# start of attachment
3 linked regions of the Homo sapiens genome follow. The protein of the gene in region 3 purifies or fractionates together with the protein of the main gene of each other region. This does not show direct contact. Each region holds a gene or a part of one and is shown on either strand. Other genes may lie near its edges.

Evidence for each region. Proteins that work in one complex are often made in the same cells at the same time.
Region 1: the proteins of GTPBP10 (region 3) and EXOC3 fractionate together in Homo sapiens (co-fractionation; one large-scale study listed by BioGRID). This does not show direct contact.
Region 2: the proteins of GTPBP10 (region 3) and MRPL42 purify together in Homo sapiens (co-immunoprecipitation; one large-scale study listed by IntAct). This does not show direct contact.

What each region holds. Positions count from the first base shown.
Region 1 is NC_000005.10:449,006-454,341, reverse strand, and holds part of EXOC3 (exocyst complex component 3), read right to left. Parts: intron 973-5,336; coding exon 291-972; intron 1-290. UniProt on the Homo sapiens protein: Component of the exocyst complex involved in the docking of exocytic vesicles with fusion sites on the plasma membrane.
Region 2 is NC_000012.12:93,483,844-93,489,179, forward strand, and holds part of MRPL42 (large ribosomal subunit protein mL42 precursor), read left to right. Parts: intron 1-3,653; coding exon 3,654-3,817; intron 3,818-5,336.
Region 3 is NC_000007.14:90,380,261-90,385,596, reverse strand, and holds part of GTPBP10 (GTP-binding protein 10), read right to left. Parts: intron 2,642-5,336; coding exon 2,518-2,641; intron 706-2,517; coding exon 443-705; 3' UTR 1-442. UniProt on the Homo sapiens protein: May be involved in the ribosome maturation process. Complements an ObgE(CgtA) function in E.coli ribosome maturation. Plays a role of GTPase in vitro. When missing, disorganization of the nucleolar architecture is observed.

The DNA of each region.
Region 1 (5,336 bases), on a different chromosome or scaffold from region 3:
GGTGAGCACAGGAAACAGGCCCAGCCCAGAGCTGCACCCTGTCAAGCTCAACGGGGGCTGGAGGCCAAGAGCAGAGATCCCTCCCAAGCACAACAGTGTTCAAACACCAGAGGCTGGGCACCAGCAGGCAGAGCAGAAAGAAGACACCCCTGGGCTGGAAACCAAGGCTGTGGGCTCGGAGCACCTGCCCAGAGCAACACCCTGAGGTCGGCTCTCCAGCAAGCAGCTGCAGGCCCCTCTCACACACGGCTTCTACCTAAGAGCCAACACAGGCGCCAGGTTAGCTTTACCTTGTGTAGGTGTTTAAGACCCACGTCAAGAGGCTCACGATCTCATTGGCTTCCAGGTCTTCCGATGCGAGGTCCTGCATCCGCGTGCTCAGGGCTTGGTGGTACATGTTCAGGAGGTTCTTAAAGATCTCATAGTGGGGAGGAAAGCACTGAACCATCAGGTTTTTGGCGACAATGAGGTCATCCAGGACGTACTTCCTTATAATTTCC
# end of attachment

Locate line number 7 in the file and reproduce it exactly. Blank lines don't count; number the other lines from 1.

Region 2 is NC_000012.12:93,483,844-93,489,179, forward strand, and holds part of MRPL42 (large ribosomal subunit protein mL42 precursor), read left to right. Parts: intron 1-3,653; coding exon 3,654-3,817; intron 3,818-5,336.